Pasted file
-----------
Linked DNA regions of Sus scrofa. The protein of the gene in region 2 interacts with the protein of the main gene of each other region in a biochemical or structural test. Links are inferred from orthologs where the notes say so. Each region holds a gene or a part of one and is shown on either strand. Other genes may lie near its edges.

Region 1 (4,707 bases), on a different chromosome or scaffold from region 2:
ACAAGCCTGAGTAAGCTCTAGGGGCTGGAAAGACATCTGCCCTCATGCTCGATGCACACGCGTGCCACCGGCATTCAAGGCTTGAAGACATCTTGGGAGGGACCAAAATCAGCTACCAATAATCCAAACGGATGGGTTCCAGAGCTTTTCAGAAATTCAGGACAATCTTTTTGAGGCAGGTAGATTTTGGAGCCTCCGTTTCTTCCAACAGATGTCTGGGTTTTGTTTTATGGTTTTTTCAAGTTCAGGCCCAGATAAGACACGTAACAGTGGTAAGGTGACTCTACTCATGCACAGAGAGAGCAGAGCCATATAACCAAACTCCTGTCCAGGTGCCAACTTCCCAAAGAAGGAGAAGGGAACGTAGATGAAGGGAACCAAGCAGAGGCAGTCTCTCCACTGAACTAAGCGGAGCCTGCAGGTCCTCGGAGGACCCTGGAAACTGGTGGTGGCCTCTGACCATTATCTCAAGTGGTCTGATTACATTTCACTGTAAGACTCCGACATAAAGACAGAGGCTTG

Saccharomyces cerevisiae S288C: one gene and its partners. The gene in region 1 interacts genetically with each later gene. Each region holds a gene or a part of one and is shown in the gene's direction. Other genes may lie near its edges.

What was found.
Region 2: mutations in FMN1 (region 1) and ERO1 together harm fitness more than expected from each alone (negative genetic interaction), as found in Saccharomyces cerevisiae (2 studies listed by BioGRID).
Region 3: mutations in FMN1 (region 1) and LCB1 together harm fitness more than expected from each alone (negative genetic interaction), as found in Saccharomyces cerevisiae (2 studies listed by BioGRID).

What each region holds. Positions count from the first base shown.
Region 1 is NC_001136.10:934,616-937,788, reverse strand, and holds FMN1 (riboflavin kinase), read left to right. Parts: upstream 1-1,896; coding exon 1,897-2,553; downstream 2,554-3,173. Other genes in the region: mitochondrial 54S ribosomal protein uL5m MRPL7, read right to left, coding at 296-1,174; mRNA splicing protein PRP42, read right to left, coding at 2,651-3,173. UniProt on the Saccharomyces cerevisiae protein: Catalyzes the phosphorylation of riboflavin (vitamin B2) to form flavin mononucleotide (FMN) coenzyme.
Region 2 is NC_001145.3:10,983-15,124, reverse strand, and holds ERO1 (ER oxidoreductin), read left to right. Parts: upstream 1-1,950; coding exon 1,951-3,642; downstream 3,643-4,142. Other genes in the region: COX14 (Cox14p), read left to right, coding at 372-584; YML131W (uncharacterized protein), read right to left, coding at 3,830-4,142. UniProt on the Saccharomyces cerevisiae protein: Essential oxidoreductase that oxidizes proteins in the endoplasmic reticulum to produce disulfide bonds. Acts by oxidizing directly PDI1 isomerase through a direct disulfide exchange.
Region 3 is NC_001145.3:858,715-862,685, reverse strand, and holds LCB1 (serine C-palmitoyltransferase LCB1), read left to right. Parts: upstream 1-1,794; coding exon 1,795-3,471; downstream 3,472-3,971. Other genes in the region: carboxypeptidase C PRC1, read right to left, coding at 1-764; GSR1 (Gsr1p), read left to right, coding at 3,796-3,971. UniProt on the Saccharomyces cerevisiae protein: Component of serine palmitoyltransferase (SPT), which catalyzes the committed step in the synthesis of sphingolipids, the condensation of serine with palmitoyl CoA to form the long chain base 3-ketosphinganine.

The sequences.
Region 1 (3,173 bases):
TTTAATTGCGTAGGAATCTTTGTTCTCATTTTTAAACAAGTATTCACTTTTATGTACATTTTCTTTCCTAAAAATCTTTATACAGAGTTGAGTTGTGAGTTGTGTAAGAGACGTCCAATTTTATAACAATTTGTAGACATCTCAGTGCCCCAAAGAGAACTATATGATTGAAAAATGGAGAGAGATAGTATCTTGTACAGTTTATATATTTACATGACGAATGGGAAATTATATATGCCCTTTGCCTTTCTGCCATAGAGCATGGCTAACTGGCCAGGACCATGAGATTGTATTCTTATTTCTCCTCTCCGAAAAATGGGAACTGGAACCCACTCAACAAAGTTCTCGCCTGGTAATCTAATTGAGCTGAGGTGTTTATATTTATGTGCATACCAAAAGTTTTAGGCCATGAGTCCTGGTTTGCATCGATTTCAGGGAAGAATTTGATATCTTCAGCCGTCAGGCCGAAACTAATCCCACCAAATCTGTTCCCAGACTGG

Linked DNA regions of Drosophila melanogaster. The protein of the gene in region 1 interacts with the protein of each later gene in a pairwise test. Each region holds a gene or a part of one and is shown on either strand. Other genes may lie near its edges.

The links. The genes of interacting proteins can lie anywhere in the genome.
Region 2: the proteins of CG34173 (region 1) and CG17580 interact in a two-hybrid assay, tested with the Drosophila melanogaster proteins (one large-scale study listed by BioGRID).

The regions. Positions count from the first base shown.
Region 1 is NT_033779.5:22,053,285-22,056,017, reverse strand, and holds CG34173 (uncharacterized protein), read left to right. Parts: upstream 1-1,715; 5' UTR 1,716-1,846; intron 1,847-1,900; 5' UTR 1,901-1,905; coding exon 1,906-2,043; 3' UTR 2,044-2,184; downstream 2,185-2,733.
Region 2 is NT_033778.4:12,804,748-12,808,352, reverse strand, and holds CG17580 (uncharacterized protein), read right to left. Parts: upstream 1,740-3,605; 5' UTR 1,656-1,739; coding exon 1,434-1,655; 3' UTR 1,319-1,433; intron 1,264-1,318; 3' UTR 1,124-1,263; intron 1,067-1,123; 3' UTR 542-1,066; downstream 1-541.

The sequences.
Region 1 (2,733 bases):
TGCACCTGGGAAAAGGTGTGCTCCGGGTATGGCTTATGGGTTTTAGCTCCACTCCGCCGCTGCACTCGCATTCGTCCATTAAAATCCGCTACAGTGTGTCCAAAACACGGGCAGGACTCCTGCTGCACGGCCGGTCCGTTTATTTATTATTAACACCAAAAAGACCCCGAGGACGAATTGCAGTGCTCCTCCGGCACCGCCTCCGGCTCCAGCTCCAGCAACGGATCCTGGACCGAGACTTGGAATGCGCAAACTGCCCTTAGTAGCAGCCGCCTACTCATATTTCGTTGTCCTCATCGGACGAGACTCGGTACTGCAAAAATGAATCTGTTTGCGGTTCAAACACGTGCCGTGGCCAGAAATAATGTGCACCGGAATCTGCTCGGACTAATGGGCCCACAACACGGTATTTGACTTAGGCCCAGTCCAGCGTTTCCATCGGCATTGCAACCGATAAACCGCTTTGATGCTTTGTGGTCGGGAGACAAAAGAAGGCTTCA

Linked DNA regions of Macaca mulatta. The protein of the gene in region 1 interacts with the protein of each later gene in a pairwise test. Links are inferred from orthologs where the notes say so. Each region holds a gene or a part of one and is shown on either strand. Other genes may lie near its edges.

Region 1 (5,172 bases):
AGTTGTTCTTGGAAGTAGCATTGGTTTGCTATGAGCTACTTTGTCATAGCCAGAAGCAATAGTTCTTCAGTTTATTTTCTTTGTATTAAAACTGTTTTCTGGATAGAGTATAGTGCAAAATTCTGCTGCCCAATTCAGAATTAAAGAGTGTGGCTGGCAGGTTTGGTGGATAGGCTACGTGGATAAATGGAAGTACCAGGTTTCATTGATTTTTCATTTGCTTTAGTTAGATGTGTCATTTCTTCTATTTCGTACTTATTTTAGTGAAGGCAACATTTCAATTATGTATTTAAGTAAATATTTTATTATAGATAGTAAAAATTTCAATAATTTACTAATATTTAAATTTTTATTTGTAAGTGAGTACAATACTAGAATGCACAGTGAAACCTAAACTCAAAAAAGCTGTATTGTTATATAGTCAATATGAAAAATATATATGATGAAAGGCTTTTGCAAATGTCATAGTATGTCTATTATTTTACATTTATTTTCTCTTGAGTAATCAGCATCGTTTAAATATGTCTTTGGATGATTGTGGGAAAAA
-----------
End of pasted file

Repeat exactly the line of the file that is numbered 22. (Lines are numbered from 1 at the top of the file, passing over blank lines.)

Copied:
Region 1 (2,733 bases):